Wednesday, 19 August 2020

All at Sea - On the Stocks in JJ's Dockyard, Spanish Builds Part Six

'Stuart vs Nelson' - Carlos Parilla Penegos
The Spanish frigates Santa Sabina ad Ceres fought an action off Cartagena with the British frigates  Blanche and Minerve, on 19th December 1796.

With my principle Spanish ships of the line complete from the Warlord Spanish Fleet box set I just had my frigate flotilla of three named Spanish frigates to complete, starting with His Most Catholic Majesty's Ship, Ceres.

The Spanish frigate Ceres 40-guns was built by Jose Romero Landa in Havana, Cuba and probably launched on 22nd October 1790 or the 22nd December 1791, with precise details about this ship vague.

The Ceres was one of a handful of 40-gun, 18-pdr frigates developed by the Spanish in response to those of its likely enemies, with the the British developing the 18-pdr 38-gun frigates towards the end of the American War of Independence and France following suit with their 40-gun variety.

With the commencement of hostilities against Revolutionary France in 1793 Spain found herself with the majority of her frigate force consisting of the 34-gun 12-pdr variety, although these ships would be gradually up-armed in response to those of her enemies as the wars progressed.

At the start of the French Revolutionary War, Ceres served in the Caribbean and it was not until early 1794 that she sailed home to Cadiz arriving at the end of March.

On the 19th December 1796, with Spain now allied to France, the Ceres in company with another 40-gun frigate Santa Sabina under the command of Captain Don Jacobo Stuart aboard Sabina encountered the British frigate squadron of HMS Minerve 38-guns and Blanche 32-guns commanded by Commodore Horatio Nelson aboard the Minerve, on his way into the Mediterranean to rescue the British garrison on Elba as Admiral Sir John Jervis withdrew the British Mediterranean fleet following the new alliance between France and Spain.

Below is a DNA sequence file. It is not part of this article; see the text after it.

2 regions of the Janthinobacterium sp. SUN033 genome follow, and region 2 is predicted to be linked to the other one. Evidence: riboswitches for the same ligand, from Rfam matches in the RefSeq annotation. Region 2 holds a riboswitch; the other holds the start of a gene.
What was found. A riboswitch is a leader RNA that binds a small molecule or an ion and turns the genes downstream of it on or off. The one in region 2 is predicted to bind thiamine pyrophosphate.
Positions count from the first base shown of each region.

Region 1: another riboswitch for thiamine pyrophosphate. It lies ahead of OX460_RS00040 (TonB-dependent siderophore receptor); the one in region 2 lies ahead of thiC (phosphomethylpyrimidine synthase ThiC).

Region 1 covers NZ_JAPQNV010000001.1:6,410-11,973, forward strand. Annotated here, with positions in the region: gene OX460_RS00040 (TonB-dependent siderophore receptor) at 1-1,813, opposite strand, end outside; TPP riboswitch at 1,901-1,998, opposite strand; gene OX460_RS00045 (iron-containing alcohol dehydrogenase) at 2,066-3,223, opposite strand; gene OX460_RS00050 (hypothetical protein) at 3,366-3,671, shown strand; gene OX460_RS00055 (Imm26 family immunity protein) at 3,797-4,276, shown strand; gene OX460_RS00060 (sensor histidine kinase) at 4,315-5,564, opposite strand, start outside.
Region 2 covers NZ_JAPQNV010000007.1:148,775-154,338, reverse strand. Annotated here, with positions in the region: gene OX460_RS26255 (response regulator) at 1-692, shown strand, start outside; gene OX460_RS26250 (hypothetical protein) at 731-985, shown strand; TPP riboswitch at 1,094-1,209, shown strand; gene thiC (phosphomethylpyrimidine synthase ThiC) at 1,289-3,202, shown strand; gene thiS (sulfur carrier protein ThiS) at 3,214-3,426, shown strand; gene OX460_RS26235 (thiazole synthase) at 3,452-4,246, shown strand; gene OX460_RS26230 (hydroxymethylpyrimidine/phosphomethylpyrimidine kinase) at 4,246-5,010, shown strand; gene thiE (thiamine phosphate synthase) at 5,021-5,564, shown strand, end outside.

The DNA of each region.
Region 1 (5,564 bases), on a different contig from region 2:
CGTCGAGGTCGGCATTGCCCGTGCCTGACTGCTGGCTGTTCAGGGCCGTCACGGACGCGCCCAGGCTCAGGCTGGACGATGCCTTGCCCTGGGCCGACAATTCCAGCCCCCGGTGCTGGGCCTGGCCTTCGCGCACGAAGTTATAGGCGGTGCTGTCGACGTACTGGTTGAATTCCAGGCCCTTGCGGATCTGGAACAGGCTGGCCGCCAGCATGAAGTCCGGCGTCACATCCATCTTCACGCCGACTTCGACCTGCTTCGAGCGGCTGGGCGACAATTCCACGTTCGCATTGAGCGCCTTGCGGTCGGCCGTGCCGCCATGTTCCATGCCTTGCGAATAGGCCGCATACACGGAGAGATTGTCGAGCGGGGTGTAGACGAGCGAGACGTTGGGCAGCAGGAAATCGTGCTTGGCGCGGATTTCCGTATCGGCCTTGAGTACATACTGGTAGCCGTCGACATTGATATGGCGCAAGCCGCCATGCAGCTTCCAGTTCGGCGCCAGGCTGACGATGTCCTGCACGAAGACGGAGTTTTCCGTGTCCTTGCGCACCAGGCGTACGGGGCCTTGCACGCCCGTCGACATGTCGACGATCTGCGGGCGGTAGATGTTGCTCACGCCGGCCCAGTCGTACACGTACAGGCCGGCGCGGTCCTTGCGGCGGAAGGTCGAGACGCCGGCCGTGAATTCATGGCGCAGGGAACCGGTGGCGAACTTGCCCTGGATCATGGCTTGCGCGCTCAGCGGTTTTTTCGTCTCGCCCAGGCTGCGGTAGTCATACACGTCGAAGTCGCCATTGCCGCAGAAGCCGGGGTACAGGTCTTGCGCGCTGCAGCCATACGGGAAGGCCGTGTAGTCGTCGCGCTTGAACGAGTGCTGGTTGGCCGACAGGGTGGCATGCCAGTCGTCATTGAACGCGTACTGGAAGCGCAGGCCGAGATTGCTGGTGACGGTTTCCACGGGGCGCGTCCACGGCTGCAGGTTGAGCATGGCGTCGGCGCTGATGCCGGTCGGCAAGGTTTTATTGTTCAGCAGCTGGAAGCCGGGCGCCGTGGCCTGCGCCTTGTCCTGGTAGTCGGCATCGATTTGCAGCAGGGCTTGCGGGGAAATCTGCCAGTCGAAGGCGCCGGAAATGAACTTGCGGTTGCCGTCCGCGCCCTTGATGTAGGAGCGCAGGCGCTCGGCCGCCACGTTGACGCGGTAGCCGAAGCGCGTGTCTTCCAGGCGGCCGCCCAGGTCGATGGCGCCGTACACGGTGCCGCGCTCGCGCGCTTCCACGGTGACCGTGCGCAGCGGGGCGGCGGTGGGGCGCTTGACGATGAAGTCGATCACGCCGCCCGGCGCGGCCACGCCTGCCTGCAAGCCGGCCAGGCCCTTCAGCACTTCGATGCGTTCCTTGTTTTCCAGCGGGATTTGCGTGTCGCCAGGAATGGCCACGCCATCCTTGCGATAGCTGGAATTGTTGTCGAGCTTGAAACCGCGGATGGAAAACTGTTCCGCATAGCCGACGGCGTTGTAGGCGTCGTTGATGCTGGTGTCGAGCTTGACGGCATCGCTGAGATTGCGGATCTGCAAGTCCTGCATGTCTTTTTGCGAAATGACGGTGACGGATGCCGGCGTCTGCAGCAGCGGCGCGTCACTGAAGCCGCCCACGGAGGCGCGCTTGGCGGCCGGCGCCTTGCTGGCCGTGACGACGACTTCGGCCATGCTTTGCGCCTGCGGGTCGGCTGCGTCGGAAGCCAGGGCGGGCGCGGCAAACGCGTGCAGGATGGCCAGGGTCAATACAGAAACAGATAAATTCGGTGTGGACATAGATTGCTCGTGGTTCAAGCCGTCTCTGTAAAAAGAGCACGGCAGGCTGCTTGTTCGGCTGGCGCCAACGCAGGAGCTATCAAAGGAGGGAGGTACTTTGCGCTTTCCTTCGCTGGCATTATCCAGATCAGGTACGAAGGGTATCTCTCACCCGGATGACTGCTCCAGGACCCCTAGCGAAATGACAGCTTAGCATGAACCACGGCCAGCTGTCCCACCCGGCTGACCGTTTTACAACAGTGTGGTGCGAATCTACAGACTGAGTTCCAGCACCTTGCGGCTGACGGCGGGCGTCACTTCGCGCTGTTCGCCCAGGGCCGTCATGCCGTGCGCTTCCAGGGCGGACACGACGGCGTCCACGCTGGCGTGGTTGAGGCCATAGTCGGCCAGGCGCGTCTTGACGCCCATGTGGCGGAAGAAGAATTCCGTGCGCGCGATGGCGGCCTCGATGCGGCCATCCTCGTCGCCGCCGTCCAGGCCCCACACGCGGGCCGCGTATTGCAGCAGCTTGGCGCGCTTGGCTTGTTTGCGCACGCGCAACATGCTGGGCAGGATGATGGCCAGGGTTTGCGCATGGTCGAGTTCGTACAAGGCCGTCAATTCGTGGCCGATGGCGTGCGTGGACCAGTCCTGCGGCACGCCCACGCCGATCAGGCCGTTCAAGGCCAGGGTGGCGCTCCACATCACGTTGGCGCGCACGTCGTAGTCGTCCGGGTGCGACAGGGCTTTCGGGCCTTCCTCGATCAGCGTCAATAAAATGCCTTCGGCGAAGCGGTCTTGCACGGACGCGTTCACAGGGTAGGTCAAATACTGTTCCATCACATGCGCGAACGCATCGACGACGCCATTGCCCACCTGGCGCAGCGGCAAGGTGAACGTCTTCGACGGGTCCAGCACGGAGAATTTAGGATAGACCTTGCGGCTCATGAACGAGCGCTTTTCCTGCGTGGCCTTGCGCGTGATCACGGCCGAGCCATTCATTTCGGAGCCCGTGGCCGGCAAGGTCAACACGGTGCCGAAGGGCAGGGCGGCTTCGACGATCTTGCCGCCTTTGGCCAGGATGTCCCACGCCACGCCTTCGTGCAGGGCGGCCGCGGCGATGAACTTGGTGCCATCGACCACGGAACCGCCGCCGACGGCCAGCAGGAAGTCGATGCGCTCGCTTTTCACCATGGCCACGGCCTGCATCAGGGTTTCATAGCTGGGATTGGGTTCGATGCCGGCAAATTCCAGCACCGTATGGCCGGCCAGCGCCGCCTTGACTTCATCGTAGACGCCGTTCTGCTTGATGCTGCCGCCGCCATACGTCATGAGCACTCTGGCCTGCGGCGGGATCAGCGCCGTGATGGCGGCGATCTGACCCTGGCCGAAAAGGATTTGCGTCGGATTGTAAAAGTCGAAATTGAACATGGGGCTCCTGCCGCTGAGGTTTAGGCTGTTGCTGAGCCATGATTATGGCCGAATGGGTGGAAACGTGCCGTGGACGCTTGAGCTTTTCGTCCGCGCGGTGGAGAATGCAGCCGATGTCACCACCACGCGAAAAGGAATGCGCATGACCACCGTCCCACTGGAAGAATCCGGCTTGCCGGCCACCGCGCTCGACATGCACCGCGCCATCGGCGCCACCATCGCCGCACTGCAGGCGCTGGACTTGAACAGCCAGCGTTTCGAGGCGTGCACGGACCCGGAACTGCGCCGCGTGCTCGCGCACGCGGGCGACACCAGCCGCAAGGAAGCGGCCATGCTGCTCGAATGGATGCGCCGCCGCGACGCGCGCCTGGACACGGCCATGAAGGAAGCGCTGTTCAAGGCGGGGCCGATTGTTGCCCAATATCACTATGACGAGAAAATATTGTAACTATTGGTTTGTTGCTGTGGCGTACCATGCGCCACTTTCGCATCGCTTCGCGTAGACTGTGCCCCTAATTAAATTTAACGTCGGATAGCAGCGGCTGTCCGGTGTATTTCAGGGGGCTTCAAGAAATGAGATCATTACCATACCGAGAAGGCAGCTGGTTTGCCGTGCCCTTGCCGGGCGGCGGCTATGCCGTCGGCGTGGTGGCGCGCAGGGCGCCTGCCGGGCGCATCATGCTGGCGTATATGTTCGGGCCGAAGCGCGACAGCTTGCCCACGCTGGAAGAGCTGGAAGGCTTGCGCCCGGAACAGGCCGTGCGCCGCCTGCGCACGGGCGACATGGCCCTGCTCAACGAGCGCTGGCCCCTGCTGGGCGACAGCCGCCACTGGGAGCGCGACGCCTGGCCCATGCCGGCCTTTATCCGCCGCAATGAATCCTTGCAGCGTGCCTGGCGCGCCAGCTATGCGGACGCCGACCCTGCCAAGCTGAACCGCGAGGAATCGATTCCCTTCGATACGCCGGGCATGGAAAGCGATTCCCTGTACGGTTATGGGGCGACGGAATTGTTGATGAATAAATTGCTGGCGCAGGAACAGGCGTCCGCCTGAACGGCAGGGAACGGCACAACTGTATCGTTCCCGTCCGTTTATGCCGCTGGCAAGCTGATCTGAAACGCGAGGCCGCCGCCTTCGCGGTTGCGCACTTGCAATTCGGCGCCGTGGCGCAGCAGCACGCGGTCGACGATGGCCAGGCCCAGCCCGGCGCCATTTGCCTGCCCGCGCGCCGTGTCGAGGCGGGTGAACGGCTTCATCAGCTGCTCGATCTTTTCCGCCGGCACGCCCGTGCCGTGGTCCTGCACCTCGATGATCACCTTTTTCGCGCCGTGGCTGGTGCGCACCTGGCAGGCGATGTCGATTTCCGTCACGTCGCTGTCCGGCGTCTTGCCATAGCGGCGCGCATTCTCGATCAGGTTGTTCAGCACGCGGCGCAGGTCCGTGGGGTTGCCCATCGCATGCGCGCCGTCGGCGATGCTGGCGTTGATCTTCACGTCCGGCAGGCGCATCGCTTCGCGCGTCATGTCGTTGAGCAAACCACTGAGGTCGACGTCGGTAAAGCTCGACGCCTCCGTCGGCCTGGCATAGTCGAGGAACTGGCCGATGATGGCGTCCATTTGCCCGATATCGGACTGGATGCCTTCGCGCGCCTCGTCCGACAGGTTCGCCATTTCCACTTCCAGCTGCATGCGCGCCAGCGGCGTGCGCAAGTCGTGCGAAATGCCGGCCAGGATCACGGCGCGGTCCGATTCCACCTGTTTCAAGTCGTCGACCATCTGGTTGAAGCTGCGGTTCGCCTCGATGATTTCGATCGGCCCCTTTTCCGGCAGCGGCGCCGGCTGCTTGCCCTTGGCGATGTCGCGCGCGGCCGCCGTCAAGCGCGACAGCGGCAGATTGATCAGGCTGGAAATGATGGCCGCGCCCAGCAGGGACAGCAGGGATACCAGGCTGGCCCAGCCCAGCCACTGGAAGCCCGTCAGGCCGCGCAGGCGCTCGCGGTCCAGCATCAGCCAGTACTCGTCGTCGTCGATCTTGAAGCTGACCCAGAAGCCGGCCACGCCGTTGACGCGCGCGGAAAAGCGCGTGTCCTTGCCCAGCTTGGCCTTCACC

Nelson ordered Captain D'Arcy Preston and the Blanche to engage the Ceres whilst he took Minerve against Sabina coming alongside the Spanish frigate at 22.40 with both Spanish ships striking in the early hours of the 20th December only to be succoured by the arrival of Spanish reinforcements from Cartagena who drove off Nelson and forced him to abandon his prizes before the British commander set off to Elba to complete his mission.

Nelson's frigate Minerve off Gibraltar where on the 29th January 1796, the prisoners from the action with Ceres and Sabina were exchanged with the Spanish prior to Nelson joining Admiral Jervis at Lisbon.

The Ceres was reported to have been badly damaged in the action with Blanche losing seven men killed and fifteen wounded.

Two months later the Ceres would see action again at the Battle of Cape St. Vincent on the 14th February as Admiral Jervis and Commodore Nelson would defeat the Spanish fleet as it made its way into the Atlantic to attempt to join the French main fleet in Brest.

The Ceres served on up to the beginning of the Napoleonic War but missed the Trafalgar campaign, being broken up on the 12th May 1804.

At the time of her action with HMS Blanche she is reported to have been armed with 28 x 18-pdr long guns on her gun deck,  8 x 8-pdrs on her quarterdeck and 4 x 8pdrs on her forecastle with a crew of 290 men.


  1. Lovely work on that Johnathon, I really like naval ship models, t it the rigging drives me insane!

  2. Hi Matt,
    Thank you. I think the age of sail create a glorious tabletop look versus other naval eras and the extra detail on these larger kits just emphasises the look.

    I know the rigging can seem quite intimidating and I hope the videos and tutorials will help to encourage more folks to have a go because as with most things, the more times you do it the better and quicker you get.